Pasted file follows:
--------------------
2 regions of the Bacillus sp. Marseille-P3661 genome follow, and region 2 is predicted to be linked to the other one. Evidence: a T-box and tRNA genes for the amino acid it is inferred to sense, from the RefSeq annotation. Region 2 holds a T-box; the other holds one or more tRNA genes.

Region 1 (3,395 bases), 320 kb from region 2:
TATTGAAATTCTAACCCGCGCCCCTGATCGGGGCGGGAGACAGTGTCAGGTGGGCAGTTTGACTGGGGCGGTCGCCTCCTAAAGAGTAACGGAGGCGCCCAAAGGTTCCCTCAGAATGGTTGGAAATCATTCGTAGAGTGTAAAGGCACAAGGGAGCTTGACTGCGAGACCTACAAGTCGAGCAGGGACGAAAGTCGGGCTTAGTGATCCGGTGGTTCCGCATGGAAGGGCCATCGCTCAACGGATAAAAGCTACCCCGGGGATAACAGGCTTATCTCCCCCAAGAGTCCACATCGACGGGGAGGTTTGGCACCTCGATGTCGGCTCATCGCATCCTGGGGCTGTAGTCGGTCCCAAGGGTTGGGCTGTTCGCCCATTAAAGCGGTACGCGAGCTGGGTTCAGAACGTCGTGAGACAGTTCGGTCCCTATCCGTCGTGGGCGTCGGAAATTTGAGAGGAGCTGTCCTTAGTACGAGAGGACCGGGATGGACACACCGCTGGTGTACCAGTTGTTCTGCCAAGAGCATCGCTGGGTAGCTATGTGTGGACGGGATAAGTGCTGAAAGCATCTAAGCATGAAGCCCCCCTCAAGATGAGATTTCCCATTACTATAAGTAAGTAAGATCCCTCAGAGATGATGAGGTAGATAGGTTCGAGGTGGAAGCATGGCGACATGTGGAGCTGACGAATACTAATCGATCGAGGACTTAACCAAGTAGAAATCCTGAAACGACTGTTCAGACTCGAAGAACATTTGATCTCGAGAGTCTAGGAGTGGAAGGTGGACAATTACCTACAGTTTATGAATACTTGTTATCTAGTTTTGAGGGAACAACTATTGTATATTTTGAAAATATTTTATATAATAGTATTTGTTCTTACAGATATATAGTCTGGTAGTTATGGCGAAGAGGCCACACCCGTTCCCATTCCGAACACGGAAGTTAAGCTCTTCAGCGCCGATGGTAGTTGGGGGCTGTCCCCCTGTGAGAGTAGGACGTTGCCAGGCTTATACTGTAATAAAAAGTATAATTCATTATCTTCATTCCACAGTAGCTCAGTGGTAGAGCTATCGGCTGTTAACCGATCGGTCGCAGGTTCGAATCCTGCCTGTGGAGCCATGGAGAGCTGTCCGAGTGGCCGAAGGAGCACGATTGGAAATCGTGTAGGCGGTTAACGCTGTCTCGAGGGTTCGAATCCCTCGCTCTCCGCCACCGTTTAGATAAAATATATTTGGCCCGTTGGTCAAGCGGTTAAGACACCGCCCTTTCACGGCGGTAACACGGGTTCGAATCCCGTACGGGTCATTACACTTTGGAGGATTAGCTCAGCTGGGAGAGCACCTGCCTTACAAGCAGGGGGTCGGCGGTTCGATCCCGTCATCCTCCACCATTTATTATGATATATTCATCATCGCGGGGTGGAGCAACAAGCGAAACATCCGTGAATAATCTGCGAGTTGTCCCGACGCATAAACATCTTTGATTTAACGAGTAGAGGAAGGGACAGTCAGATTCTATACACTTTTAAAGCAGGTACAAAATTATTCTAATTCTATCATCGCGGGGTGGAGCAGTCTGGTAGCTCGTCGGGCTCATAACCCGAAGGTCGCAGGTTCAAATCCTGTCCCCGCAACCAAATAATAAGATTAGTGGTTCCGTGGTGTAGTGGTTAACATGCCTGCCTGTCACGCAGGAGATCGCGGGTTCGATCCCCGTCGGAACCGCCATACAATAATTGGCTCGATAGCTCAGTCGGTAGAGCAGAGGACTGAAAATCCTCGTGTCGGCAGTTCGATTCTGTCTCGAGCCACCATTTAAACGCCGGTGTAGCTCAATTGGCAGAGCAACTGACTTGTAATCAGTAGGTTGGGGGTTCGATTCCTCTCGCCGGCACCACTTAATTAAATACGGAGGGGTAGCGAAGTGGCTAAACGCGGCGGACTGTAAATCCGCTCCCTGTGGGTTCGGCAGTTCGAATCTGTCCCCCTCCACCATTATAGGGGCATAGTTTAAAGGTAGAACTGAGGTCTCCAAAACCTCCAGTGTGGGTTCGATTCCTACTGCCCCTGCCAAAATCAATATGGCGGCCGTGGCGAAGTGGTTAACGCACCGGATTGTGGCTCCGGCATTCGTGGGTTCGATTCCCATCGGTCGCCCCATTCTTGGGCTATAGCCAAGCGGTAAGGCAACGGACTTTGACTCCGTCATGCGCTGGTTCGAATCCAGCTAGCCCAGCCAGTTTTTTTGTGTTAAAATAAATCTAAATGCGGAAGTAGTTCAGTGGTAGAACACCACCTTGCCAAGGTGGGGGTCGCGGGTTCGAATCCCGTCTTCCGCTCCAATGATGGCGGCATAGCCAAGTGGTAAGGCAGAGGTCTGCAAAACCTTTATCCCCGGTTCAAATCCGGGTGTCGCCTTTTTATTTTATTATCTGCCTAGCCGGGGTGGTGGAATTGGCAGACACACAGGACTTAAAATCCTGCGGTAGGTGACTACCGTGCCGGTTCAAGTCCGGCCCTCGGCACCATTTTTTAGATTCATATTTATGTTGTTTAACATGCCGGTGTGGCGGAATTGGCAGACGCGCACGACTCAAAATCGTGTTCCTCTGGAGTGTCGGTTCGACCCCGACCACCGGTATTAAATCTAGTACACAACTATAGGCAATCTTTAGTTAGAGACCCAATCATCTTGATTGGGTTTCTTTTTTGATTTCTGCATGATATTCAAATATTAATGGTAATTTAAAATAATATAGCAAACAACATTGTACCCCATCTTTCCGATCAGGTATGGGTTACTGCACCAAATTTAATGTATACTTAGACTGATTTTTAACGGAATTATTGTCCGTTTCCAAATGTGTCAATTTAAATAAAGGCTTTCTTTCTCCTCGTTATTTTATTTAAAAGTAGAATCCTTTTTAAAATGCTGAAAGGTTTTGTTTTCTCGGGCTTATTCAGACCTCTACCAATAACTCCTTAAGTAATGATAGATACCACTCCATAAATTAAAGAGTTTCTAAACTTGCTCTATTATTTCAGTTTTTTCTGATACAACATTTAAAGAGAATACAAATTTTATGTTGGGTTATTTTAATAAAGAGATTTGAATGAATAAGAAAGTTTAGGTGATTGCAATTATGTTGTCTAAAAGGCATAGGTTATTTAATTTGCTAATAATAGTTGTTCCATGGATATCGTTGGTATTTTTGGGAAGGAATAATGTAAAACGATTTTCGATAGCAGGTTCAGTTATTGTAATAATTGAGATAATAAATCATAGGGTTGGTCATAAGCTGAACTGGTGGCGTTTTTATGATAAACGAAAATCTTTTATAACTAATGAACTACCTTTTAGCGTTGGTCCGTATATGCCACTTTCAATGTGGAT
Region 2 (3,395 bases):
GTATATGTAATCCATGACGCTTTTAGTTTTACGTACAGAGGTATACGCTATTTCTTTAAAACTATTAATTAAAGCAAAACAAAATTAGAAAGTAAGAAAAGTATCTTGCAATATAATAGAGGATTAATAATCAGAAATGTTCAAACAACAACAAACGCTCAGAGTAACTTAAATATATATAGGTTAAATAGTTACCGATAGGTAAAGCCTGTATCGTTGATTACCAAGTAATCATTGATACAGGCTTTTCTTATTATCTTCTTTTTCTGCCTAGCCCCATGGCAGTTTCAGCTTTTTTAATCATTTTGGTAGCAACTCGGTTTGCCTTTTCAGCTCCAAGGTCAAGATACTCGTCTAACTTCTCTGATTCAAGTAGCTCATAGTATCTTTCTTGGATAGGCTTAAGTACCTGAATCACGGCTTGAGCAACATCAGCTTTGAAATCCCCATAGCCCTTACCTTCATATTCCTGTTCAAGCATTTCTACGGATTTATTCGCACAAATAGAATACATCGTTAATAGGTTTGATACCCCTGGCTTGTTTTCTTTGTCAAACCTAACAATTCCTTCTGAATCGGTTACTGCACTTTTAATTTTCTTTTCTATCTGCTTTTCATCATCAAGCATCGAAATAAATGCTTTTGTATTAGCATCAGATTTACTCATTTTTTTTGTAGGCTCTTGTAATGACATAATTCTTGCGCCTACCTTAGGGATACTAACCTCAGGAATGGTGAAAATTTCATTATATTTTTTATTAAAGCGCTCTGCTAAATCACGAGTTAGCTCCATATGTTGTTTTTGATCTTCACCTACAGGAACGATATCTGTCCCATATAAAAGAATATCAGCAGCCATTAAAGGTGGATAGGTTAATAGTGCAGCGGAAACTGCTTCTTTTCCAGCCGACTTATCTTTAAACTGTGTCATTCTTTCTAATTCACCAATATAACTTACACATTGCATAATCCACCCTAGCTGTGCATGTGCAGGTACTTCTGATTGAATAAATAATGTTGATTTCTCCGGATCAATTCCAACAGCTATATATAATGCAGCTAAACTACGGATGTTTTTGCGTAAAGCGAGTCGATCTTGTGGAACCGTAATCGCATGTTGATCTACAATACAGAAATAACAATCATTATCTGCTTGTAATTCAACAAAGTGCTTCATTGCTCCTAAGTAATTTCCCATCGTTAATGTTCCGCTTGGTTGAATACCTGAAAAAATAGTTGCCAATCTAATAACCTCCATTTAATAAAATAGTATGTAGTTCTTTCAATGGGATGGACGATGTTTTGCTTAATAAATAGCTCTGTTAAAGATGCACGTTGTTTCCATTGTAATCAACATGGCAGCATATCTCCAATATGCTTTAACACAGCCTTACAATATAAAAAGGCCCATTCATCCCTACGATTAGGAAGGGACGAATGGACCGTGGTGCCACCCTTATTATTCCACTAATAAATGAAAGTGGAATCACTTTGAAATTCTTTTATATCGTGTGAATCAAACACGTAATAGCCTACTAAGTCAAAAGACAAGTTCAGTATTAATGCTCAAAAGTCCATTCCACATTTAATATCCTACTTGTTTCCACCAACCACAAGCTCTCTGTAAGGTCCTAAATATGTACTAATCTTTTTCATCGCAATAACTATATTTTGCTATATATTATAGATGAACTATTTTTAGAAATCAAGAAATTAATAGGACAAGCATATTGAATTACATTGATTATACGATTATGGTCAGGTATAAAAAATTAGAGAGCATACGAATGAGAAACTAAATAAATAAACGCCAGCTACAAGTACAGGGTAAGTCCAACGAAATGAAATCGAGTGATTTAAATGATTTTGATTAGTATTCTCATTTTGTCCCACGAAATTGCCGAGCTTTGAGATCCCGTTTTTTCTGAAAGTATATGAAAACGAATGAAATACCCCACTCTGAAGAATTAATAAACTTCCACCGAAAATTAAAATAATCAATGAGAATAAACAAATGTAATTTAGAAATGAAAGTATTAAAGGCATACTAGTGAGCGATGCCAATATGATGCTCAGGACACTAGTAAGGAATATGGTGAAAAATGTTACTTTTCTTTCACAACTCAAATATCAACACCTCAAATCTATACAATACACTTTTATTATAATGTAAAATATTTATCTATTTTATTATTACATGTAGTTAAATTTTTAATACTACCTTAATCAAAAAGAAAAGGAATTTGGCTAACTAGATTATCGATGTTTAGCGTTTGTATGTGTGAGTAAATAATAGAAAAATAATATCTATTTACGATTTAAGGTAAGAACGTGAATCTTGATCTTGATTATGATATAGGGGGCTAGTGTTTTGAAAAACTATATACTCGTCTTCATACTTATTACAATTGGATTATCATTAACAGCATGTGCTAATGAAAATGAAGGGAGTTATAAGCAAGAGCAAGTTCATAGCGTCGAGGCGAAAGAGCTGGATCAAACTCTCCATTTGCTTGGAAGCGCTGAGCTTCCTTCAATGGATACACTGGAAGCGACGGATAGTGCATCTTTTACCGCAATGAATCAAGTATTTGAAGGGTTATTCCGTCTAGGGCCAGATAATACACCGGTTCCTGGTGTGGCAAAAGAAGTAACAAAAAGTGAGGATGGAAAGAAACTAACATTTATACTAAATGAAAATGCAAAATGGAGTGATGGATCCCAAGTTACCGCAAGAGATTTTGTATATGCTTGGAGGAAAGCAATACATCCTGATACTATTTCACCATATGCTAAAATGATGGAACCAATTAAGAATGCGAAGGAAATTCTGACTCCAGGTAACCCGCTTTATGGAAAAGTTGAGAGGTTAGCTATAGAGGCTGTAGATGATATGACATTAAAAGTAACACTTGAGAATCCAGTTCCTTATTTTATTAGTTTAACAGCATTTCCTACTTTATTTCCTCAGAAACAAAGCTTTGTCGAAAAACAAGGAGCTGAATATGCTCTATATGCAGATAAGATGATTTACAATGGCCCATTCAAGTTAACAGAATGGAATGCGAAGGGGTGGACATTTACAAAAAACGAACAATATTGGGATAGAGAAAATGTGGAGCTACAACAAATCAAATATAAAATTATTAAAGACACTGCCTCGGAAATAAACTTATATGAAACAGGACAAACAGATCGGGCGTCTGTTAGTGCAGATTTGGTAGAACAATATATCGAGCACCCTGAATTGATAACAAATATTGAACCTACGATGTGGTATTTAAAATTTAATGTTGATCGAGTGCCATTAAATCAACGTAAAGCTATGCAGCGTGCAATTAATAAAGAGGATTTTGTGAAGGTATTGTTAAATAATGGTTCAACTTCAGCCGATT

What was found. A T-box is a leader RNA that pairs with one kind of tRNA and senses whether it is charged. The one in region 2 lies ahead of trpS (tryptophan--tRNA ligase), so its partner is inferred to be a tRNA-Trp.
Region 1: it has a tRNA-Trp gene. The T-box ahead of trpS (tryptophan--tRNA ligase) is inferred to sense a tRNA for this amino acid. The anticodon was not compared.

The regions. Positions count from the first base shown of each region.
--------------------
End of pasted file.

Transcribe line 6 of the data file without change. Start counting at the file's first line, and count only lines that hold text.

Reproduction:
What was found. A T-box is a leader RNA that pairs with one kind of tRNA and senses whether it is charged. The one in region 2 lies ahead of trpS (tryptophan--tRNA ligase), so its partner is inferred to be a tRNA-Trp.